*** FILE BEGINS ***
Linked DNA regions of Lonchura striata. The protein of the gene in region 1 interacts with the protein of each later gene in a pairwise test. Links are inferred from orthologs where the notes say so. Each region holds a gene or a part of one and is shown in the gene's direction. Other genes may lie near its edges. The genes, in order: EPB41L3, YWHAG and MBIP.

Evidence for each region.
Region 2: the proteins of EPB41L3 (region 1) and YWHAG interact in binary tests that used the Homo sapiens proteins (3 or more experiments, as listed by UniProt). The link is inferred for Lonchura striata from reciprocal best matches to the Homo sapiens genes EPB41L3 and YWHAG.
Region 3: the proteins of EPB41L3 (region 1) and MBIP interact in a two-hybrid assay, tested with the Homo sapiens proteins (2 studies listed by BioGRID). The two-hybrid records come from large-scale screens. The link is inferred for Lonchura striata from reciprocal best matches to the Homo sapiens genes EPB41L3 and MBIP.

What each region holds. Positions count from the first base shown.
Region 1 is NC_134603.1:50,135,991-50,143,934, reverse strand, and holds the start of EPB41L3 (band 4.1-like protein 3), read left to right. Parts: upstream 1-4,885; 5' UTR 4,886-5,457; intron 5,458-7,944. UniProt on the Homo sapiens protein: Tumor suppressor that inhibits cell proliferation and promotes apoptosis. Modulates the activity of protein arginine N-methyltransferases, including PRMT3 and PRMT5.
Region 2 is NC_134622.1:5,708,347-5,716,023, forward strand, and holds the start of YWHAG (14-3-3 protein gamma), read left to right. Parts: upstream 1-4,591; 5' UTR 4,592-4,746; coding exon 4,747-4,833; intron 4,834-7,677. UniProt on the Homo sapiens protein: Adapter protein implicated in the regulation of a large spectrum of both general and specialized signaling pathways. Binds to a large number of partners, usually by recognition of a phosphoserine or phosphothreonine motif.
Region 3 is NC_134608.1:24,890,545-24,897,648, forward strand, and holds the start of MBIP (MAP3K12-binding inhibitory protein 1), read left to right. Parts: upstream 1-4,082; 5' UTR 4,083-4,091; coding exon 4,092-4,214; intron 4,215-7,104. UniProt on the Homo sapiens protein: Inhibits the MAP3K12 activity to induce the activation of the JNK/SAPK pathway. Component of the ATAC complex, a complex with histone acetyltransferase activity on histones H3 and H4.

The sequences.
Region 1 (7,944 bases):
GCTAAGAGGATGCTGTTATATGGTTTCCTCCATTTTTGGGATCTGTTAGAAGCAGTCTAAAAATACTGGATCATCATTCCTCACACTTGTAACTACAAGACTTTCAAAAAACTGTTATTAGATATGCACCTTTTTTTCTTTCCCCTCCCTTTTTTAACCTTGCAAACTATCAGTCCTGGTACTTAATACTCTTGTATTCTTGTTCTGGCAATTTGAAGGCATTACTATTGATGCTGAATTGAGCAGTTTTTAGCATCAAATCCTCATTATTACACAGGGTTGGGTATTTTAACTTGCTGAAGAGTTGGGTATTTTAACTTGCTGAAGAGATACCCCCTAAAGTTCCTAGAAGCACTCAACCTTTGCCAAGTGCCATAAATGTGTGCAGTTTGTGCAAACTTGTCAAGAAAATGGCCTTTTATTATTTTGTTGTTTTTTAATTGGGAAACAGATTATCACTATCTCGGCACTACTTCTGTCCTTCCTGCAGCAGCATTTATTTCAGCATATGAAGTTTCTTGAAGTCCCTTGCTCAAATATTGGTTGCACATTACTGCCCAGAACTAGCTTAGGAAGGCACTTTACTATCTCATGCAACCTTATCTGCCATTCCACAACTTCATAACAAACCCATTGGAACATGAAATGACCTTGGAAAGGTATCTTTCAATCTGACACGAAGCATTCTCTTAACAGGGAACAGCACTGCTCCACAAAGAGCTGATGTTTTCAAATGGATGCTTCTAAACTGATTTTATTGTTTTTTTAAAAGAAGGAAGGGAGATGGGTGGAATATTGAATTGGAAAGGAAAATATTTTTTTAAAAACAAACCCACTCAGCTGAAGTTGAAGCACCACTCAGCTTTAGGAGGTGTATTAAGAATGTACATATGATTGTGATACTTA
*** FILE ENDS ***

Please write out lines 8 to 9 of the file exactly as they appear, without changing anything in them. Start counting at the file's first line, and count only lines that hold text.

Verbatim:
Region 3 is NC_134608.1:24,890,545-24,897,648, forward strand, and holds the start of MBIP (MAP3K12-binding inhibitory protein 1), read left to right. Parts: upstream 1-4,082; 5' UTR 4,083-4,091; coding exon 4,092-4,214; intron 4,215-7,104. UniProt on the Homo sapiens protein: Inhibits the MAP3K12 activity to induce the activation of the JNK/SAPK pathway. Component of the ATAC complex, a complex with histone acetyltransferase activity on histones H3 and H4.

The sequences.